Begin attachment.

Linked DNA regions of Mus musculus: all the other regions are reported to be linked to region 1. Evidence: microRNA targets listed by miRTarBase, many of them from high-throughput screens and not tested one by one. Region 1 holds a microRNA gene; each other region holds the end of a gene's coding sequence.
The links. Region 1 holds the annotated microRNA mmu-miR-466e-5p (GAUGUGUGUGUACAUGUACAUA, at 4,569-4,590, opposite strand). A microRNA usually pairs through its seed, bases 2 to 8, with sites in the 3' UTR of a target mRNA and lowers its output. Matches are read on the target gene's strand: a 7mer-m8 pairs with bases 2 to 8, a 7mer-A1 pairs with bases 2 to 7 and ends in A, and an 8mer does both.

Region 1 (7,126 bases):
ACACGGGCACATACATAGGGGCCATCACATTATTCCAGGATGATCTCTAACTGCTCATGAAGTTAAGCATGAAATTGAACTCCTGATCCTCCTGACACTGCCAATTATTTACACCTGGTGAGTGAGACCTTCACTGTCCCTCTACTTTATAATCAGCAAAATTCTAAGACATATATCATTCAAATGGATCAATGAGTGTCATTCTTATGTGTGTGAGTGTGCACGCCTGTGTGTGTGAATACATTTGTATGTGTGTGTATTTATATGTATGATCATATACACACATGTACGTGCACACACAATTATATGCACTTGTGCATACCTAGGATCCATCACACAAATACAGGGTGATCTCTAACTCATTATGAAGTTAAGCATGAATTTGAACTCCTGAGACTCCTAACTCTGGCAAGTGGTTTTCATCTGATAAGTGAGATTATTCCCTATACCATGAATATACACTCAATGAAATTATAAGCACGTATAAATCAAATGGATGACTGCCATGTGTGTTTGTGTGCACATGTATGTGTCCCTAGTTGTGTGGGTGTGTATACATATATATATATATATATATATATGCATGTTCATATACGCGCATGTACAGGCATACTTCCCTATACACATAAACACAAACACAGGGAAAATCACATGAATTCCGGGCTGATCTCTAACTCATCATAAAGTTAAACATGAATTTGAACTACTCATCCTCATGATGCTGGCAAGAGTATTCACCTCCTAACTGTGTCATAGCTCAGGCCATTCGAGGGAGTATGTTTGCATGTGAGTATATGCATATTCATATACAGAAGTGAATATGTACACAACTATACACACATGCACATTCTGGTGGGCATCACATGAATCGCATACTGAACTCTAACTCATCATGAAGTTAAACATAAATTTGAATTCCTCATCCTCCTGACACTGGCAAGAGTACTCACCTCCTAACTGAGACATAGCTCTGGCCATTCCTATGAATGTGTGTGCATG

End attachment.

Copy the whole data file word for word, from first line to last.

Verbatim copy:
Linked DNA regions of Mus musculus: all the other regions are reported to be linked to region 1. Evidence: microRNA targets listed by miRTarBase, many of them from high-throughput screens and not tested one by one. Region 1 holds a microRNA gene; each other region holds the end of a gene's coding sequence.
The links. Region 1 holds the annotated microRNA mmu-miR-466e-5p (GAUGUGUGUGUACAUGUACAUA, at 4,569-4,590, opposite strand). A microRNA usually pairs through its seed, bases 2 to 8, with sites in the 3' UTR of a target mRNA and lowers its output. Matches are read on the target gene's strand: a 7mer-m8 pairs with bases 2 to 8, a 7mer-A1 pairs with bases 2 to 7 and ends in A, and an 8mer does both.

Region 1 (7,126 bases):
ACACGGGCACATACATAGGGGCCATCACATTATTCCAGGATGATCTCTAACTGCTCATGAAGTTAAGCATGAAATTGAACTCCTGATCCTCCTGACACTGCCAATTATTTACACCTGGTGAGTGAGACCTTCACTGTCCCTCTACTTTATAATCAGCAAAATTCTAAGACATATATCATTCAAATGGATCAATGAGTGTCATTCTTATGTGTGTGAGTGTGCACGCCTGTGTGTGTGAATACATTTGTATGTGTGTGTATTTATATGTATGATCATATACACACATGTACGTGCACACACAATTATATGCACTTGTGCATACCTAGGATCCATCACACAAATACAGGGTGATCTCTAACTCATTATGAAGTTAAGCATGAATTTGAACTCCTGAGACTCCTAACTCTGGCAAGTGGTTTTCATCTGATAAGTGAGATTATTCCCTATACCATGAATATACACTCAATGAAATTATAAGCACGTATAAATCAAATGGATGACTGCCATGTGTGTTTGTGTGCACATGTATGTGTCCCTAGTTGTGTGGGTGTGTATACATATATATATATATATATATATATGCATGTTCATATACGCGCATGTACAGGCATACTTCCCTATACACATAAACACAAACACAGGGAAAATCACATGAATTCCGGGCTGATCTCTAACTCATCATAAAGTTAAACATGAATTTGAACTACTCATCCTCATGATGCTGGCAAGAGTATTCACCTCCTAACTGTGTCATAGCTCAGGCCATTCGAGGGAGTATGTTTGCATGTGAGTATATGCATATTCATATACAGAAGTGAATATGTACACAACTATACACACATGCACATTCTGGTGGGCATCACATGAATCGCATACTGAACTCTAACTCATCATGAAGTTAAACATAAATTTGAATTCCTCATCCTCCTGACACTGGCAAGAGTACTCACCTCCTAACTGAGACATAGCTCTGGCCATTCCTATGAATGTGTGTGCATG